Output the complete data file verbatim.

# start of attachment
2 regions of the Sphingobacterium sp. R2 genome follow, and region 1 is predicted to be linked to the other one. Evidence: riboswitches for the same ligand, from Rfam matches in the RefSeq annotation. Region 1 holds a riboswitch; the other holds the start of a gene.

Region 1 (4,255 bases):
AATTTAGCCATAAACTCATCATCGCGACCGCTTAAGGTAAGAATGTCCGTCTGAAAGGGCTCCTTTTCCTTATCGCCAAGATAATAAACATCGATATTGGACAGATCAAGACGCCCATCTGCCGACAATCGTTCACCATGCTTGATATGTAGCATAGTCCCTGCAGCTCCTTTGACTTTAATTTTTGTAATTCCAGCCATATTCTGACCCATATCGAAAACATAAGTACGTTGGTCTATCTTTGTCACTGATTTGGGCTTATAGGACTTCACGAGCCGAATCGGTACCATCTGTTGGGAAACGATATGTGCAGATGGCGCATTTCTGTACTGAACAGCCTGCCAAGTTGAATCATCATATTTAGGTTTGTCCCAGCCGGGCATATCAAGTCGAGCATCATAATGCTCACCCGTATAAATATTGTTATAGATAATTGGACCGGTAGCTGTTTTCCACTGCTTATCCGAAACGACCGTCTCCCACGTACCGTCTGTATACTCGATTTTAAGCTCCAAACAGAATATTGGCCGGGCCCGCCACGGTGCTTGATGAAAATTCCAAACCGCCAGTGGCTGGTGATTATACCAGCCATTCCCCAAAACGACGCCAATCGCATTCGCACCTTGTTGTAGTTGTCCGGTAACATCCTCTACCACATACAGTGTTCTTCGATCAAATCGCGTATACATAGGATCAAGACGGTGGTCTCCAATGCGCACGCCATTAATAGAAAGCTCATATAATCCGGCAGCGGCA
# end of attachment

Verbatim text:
2 regions of the Sphingobacterium sp. R2 genome follow, and region 1 is predicted to be linked to the other one. Evidence: riboswitches for the same ligand, from Rfam matches in the RefSeq annotation. Region 1 holds a riboswitch; the other holds the start of a gene.

Region 1 (4,255 bases):
AATTTAGCCATAAACTCATCATCGCGACCGCTTAAGGTAAGAATGTCCGTCTGAAAGGGCTCCTTTTCCTTATCGCCAAGATAATAAACATCGATATTGGACAGATCAAGACGCCCATCTGCCGACAATCGTTCACCATGCTTGATATGTAGCATAGTCCCTGCAGCTCCTTTGACTTTAATTTTTGTAATTCCAGCCATATTCTGACCCATATCGAAAACATAAGTACGTTGGTCTATCTTTGTCACTGATTTGGGCTTATAGGACTTCACGAGCCGAATCGGTACCATCTGTTGGGAAACGATATGTGCAGATGGCGCATTTCTGTACTGAACAGCCTGCCAAGTTGAATCATCATATTTAGGTTTGTCCCAGCCGGGCATATCAAGTCGAGCATCATAATGCTCACCCGTATAAATATTGTTATAGATAATTGGACCGGTAGCTGTTTTCCACTGCTTATCCGAAACGACCGTCTCCCACGTACCGTCTGTATACTCGATTTTAAGCTCCAAACAGAATATTGGCCGGGCCCGCCACGGTGCTTGATGAAAATTCCAAACCGCCAGTGGCTGGTGATTATACCAGCCATTCCCCAAAACGACGCCAATCGCATTCGCACCTTGTTGTAGTTGTCCGGTAACATCCTCTACCACATACAGTGTTCTTCGATCAAATCGCGTATACATAGGATCAAGACGGTGGTCTCCAATGCGCACGCCATTAATAGAAAGCTCATATAATCCGGCAGCGGCA